Author ORCID Identifier
Year of Publication
Doctor of Philosophy (PhD)
Pharmacology and Nutritional Sciences
Dr. Kevin Pearson
Diabetes remains a leading cause of death nationwide despite pharmacological advances. Recent etiological investigations of the disease detail the role of perinatal exposure to environmental contaminants, such as polychlorinated biphenyls (PCBs), in enhancing disease susceptibility. Polychlorinated biphenyl 126, a coplanar PCB, elicits its toxic effects through the aryl-hydrocarbon receptor and the disruption of endocrine signaling. The goal of this dissertation was to focus on delineating the differences in the developmental windows of diabetes susceptibility respective to the timing of PCB126 exposure and to understand the influence of maternal exercise and nuclear-factor erythroid-2-related factor 2 (Nrf2) expression in combating the negative effects of PCB126 on diabetes development and progression in offspring. We found that exposure to PCB126 during the nursing period caused significant but short-term impairments in glucose tolerance with no detrimental effects on offspring body weight or composition (Aim 1), whereas exposure to PCB126 during the gestational period results in long-term adverse alterations in offspring glucose homeostasis and body weight and composition. Additionally, our analyses revealed that voluntary maternal exercise attenuated fat deposition and improved glucose disposal in adult male offspring perinatally exposed to PCB126 (Aim 2). Further, we discovered that offspring phenotypic and metabolic response to PCB126 is modulated by maternal, but not offspring, Nrf2 expression (Aim 3). Taken together, these data affirm the in utero period is the critical window of PCB exposure resulting in long-term negative developmental programming effects, indicate the potential of voluntary perinatal maternal exercise as a therapeutic intervention against the harmful effects of PCB126, and establish the extent to which Nrf2 expression influences PCB-induced perturbations in redox homeostasis throughout the lifecycle. Future studies will investigate the mechanisms of dysfunction caused by in utero PCB126 exposure while exploring the influence of maternal behavior and nutrition on offspring health.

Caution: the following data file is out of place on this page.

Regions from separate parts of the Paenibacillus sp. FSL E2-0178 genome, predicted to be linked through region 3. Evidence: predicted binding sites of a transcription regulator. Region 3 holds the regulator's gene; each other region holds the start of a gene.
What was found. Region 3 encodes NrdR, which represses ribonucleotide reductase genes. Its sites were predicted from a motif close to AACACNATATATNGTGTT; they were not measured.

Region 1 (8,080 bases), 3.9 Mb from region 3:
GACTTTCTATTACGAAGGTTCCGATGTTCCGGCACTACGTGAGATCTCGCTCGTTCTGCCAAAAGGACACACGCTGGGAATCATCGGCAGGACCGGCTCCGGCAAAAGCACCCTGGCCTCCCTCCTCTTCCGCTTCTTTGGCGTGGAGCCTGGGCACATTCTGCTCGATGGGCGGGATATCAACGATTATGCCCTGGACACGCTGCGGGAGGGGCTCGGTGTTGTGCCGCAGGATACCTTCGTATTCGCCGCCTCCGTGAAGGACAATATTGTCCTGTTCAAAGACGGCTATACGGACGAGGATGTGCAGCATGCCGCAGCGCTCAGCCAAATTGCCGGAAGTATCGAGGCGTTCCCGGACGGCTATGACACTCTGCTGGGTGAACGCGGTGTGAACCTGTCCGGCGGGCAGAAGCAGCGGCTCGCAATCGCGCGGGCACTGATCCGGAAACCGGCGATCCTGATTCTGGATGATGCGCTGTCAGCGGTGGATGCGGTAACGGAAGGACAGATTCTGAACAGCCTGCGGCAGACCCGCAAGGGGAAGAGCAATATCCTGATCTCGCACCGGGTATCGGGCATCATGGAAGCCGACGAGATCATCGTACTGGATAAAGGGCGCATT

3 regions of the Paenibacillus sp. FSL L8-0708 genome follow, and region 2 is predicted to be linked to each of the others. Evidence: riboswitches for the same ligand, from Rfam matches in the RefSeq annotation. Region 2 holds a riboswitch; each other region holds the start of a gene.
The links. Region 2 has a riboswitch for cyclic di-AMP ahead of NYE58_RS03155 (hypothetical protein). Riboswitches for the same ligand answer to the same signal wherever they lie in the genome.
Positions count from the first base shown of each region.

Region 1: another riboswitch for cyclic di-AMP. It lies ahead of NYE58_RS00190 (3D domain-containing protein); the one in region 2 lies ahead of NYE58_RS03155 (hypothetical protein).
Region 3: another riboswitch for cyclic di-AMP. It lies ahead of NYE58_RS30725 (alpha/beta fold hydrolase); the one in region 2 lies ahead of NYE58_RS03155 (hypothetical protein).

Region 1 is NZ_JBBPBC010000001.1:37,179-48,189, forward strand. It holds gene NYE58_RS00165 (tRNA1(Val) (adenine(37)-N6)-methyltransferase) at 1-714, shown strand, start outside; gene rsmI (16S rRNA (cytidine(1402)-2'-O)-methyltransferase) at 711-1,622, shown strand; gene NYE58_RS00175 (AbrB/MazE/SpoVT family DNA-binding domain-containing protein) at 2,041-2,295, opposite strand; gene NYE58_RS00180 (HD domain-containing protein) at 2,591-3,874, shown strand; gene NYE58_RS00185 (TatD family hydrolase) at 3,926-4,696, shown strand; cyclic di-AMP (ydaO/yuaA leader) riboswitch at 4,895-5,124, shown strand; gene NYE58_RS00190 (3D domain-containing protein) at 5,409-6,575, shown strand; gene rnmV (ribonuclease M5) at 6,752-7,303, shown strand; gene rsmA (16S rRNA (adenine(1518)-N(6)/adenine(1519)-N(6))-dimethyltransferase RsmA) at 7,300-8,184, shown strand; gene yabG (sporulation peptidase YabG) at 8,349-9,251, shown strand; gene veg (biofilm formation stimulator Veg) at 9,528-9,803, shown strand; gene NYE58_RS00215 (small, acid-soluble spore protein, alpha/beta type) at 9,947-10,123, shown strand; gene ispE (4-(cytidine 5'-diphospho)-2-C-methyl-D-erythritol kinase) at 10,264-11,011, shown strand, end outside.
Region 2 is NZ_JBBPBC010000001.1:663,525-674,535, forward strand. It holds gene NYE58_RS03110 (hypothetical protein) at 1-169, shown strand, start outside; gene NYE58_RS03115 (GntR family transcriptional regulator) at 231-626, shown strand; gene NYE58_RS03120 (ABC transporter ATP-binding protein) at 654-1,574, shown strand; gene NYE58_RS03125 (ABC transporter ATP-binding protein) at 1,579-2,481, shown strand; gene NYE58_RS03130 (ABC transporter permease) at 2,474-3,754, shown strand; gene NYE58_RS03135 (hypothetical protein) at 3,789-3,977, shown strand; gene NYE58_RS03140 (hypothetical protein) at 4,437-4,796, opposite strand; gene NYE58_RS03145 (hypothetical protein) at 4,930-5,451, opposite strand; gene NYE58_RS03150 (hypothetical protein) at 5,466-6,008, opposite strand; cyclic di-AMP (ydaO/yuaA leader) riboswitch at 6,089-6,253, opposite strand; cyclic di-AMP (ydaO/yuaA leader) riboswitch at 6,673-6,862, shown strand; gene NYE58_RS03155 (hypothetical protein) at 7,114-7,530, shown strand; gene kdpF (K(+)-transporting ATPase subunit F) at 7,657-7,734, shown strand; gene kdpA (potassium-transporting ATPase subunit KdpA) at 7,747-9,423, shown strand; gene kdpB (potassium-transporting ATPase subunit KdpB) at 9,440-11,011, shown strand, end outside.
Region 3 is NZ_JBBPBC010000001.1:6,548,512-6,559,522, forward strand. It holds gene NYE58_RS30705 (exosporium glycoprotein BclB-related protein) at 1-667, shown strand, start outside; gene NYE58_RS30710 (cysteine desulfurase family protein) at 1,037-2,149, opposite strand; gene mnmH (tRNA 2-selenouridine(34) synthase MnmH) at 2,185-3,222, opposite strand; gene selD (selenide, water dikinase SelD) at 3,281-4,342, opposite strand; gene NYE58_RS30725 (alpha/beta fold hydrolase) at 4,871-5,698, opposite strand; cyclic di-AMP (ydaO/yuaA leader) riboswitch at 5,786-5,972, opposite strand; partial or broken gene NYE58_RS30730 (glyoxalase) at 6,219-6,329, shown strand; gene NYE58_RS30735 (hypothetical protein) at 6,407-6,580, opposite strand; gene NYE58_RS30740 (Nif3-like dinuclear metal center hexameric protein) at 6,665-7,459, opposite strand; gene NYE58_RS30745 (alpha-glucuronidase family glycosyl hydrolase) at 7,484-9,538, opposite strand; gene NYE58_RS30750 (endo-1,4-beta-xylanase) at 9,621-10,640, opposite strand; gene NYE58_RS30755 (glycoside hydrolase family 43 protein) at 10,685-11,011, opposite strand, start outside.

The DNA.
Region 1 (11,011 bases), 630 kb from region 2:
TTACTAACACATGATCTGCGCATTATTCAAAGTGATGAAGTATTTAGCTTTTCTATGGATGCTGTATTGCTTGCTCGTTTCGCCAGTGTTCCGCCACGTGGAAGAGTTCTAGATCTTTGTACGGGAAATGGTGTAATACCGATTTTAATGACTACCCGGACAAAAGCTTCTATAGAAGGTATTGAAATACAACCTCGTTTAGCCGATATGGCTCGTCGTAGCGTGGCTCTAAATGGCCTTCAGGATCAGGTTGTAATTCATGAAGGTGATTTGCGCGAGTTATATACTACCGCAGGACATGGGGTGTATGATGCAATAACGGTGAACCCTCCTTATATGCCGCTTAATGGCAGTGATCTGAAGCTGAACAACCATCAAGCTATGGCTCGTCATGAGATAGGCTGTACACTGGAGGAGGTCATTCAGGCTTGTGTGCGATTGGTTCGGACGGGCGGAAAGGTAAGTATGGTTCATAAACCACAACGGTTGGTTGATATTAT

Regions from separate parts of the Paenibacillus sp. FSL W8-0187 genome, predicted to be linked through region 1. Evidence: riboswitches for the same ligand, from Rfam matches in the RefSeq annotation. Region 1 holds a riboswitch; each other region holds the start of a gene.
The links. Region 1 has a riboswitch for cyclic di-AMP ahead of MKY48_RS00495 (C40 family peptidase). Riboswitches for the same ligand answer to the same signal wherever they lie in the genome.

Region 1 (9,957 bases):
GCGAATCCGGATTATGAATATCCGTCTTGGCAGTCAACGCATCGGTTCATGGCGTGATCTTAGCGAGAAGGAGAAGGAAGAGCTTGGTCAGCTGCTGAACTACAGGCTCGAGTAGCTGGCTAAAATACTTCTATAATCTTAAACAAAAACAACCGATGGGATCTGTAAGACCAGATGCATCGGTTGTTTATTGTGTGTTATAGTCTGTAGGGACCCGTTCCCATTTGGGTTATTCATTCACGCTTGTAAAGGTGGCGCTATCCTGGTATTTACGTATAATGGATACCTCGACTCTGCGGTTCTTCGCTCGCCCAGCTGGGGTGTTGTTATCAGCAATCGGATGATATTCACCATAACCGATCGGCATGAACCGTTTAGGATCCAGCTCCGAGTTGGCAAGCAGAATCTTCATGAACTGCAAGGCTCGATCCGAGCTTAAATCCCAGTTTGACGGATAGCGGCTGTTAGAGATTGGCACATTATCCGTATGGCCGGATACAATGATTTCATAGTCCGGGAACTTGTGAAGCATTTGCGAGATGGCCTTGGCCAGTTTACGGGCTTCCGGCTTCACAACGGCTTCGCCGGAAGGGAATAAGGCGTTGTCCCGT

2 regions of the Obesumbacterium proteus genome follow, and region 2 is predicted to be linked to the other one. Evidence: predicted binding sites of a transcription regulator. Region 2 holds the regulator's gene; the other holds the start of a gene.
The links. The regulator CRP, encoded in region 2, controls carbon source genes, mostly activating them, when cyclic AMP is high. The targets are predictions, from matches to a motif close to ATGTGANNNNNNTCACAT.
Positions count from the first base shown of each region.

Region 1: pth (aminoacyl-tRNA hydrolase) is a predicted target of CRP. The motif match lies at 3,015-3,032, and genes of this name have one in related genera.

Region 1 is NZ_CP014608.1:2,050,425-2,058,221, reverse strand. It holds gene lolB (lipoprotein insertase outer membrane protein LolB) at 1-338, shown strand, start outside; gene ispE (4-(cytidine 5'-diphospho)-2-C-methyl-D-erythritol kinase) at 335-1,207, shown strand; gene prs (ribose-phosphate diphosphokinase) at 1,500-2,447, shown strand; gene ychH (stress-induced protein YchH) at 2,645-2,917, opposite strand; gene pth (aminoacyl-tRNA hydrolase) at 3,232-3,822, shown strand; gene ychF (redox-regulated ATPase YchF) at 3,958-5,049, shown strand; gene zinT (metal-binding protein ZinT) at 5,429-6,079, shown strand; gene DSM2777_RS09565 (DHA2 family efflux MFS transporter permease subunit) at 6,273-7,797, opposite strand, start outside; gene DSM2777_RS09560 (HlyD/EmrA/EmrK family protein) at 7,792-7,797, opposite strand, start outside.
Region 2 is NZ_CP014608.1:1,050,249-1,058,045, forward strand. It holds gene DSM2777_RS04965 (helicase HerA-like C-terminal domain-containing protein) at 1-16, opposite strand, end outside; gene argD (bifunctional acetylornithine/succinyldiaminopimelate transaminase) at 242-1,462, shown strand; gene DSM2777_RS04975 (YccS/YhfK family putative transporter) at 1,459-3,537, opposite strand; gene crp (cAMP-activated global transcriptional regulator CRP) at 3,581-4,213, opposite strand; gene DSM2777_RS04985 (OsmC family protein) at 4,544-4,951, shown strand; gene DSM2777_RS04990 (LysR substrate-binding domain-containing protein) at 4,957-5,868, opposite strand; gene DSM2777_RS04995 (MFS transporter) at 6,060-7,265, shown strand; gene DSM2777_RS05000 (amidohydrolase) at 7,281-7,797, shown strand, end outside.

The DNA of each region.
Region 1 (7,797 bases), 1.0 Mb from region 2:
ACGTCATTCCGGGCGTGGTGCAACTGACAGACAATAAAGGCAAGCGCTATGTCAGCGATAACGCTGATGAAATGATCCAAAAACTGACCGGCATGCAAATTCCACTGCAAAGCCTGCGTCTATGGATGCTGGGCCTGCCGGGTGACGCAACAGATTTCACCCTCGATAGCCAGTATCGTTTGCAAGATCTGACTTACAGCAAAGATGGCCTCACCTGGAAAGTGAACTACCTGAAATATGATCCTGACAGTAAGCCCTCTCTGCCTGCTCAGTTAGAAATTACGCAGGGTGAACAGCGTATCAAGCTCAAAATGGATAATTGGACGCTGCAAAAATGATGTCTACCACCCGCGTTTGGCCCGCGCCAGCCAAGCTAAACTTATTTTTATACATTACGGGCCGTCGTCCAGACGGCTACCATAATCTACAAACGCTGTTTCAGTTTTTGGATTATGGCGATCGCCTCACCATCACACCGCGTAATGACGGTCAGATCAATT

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Funding for my dissertation research was generously provided by the National Institute of Environmental Health Sciences (P42ES007380) and the National Institute of General Medical Sciences (P20GM103527) in 2016 - 2021.
Rice, Brittany Breon, "THE GESTATION OF HEALTH: ENVIRONMENTAL INSULTS, BEHAVIORAL INTERVENTIONS, AND PROTECTIVE MECHANISMS" (2021). Theses and Dissertations--Pharmacology and Nutritional Sciences. 39.
Available for download on Friday, September 29, 2023